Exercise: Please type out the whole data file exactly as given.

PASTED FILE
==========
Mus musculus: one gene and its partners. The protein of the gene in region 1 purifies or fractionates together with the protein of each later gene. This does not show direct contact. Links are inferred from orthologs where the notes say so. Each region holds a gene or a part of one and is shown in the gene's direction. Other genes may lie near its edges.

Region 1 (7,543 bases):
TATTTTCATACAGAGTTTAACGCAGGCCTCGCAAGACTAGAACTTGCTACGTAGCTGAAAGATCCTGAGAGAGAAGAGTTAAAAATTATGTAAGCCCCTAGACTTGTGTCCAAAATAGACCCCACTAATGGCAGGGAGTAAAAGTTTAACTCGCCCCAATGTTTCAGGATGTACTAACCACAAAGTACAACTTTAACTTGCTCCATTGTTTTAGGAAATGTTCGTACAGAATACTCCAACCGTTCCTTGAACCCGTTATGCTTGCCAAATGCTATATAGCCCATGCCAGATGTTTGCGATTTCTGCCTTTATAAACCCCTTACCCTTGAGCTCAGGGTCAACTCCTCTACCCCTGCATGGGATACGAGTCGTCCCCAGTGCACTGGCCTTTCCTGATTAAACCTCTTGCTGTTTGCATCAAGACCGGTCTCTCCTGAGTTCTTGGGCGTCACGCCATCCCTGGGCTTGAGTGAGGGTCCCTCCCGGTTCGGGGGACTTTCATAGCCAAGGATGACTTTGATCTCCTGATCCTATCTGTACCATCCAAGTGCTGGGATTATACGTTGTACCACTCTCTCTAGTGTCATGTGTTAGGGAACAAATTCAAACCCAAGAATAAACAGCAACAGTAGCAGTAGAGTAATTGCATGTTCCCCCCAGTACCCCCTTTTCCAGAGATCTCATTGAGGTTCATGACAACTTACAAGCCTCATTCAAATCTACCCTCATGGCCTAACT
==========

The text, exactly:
Mus musculus: one gene and its partners. The protein of the gene in region 1 purifies or fractionates together with the protein of each later gene. This does not show direct contact. Links are inferred from orthologs where the notes say so. Each region holds a gene or a part of one and is shown in the gene's direction. Other genes may lie near its edges.

Region 1 (7,543 bases):
TATTTTCATACAGAGTTTAACGCAGGCCTCGCAAGACTAGAACTTGCTACGTAGCTGAAAGATCCTGAGAGAGAAGAGTTAAAAATTATGTAAGCCCCTAGACTTGTGTCCAAAATAGACCCCACTAATGGCAGGGAGTAAAAGTTTAACTCGCCCCAATGTTTCAGGATGTACTAACCACAAAGTACAACTTTAACTTGCTCCATTGTTTTAGGAAATGTTCGTACAGAATACTCCAACCGTTCCTTGAACCCGTTATGCTTGCCAAATGCTATATAGCCCATGCCAGATGTTTGCGATTTCTGCCTTTATAAACCCCTTACCCTTGAGCTCAGGGTCAACTCCTCTACCCCTGCATGGGATACGAGTCGTCCCCAGTGCACTGGCCTTTCCTGATTAAACCTCTTGCTGTTTGCATCAAGACCGGTCTCTCCTGAGTTCTTGGGCGTCACGCCATCCCTGGGCTTGAGTGAGGGTCCCTCCCGGTTCGGGGGACTTTCATAGCCAAGGATGACTTTGATCTCCTGATCCTATCTGTACCATCCAAGTGCTGGGATTATACGTTGTACCACTCTCTCTAGTGTCATGTGTTAGGGAACAAATTCAAACCCAAGAATAAACAGCAACAGTAGCAGTAGAGTAATTGCATGTTCCCCCCAGTACCCCCTTTTCCAGAGATCTCATTGAGGTTCATGACAACTTACAAGCCTCATTCAAATCTACCCTCATGGCCTAACT